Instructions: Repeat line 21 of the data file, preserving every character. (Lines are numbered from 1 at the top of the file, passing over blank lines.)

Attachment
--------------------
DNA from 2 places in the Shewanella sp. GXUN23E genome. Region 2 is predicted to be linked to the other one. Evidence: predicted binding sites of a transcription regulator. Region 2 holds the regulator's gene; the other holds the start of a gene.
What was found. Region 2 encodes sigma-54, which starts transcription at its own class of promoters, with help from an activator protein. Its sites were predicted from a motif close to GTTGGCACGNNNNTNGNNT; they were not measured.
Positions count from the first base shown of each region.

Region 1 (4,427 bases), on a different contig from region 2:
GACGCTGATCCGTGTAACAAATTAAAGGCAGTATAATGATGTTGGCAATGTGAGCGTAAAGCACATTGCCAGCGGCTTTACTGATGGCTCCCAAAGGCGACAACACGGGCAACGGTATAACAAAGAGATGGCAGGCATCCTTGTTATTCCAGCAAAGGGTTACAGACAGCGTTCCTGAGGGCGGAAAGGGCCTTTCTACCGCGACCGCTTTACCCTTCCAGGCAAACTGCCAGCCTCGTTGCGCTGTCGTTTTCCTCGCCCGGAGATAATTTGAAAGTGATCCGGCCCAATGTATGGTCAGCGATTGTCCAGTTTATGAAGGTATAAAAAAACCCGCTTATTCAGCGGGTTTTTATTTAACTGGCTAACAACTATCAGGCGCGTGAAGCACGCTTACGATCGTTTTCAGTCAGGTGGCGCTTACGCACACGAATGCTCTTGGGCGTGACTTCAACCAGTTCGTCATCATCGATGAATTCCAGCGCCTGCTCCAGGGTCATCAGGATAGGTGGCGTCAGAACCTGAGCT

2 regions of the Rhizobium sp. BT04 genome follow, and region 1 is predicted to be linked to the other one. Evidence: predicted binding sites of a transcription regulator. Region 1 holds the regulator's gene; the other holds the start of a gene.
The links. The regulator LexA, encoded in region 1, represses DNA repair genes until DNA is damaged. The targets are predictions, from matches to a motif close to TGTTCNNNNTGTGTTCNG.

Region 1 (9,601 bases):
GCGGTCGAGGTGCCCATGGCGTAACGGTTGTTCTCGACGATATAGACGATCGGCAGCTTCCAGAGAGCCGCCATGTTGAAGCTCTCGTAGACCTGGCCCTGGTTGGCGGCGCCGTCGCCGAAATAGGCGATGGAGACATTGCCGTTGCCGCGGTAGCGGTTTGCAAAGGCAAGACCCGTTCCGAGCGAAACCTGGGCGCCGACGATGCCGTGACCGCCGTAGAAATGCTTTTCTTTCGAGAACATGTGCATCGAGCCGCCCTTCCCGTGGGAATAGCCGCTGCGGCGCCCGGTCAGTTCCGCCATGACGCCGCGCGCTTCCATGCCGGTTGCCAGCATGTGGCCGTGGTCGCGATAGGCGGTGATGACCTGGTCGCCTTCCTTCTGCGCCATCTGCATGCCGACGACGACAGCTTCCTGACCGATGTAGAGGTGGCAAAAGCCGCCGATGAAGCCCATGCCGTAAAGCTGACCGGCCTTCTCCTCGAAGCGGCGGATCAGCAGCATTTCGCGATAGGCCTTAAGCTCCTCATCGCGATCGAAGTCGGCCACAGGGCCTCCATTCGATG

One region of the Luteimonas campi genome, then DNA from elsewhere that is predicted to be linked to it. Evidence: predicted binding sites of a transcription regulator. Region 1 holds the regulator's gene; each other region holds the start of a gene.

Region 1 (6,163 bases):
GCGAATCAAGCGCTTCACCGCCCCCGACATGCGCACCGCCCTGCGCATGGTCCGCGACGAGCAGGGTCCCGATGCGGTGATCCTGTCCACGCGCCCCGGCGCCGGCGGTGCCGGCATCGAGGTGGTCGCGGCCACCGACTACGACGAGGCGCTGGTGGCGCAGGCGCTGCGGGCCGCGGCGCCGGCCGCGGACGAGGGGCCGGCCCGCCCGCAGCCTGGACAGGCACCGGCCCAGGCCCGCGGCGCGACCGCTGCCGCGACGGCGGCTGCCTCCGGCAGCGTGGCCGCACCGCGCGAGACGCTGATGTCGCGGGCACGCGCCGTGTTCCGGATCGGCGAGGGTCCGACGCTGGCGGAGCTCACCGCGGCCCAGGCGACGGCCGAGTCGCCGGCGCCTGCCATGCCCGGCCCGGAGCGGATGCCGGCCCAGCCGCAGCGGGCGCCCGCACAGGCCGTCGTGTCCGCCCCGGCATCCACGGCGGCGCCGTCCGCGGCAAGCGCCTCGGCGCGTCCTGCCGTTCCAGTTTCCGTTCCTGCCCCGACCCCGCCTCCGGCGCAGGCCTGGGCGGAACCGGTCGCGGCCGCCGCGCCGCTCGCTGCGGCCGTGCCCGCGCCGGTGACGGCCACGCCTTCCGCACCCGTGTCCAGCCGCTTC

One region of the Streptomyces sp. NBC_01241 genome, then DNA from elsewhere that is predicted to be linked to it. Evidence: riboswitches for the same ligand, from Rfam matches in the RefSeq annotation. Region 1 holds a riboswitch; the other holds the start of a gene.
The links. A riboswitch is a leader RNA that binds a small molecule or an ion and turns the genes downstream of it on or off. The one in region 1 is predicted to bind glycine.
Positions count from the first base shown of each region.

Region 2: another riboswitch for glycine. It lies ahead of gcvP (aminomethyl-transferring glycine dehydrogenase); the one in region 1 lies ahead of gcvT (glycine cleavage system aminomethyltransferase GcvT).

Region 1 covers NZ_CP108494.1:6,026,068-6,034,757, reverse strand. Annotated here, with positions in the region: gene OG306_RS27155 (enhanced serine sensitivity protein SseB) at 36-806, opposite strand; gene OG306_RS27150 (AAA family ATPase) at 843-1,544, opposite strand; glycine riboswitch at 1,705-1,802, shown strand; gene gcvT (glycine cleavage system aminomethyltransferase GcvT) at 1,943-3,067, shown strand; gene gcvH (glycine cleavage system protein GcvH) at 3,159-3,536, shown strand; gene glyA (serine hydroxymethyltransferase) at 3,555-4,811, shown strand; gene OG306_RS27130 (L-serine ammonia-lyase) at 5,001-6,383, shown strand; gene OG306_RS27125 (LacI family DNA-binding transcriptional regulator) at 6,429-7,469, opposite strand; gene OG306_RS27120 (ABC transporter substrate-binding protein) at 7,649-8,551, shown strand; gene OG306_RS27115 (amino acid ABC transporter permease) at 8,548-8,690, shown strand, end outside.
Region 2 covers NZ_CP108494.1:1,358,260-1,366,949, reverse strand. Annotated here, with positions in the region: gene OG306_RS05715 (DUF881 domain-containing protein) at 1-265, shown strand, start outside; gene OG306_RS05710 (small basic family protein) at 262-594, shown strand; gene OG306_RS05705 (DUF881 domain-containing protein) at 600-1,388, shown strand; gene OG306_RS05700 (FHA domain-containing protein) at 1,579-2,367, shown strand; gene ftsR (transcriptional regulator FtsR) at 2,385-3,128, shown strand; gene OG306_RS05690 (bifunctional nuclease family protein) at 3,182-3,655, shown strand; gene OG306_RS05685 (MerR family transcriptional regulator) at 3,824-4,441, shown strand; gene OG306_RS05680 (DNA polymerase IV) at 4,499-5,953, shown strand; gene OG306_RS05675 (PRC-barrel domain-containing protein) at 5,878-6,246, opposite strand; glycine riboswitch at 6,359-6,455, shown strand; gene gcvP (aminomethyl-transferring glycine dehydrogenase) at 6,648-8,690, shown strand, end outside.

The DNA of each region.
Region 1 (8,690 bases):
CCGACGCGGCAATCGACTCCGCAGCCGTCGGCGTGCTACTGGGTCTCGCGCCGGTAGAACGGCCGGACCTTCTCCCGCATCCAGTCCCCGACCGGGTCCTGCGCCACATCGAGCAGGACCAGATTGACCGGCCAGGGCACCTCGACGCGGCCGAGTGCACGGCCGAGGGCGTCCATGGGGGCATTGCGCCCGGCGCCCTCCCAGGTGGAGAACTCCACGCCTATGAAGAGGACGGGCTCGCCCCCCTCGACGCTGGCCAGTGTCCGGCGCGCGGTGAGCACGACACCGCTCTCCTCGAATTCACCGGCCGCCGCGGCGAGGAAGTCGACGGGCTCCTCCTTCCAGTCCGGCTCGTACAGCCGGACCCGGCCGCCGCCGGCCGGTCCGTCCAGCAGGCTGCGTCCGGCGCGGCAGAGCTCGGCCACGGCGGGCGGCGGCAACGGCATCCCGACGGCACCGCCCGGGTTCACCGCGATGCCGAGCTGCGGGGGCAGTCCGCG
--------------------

CCGACGCGGCAATCGACTCCGCAGCCGTCGGCGTGCTACTGGGTCTCGCGCCGGTAGAACGGCCGGACCTTCTCCCGCATCCAGTCCCCGACCGGGTCCTGCGCCACATCGAGCAGGACCAGATTGACCGGCCAGGGCACCTCGACGCGGCCGAGTGCACGGCCGAGGGCGTCCATGGGGGCATTGCGCCCGGCGCCCTCCCAGGTGGAGAACTCCACGCCTATGAAGAGGACGGGCTCGCCCCCCTCGACGCTGGCCAGTGTCCGGCGCGCGGTGAGCACGACACCGCTCTCCTCGAATTCACCGGCCGCCGCGGCGAGGAAGTCGACGGGCTCCTCCTTCCAGTCCGGCTCGTACAGCCGGACCCGGCCGCCGCCGGCCGGTCCGTCCAGCAGGCTGCGTCCGGCGCGGCAGAGCTCGGCCACGGCGGGCGGCGGCAACGGCATCCCGACGGCACCGCCCGGGTTCACCGCGATGCCGAGCTGCGGGGGCAGTCCGCG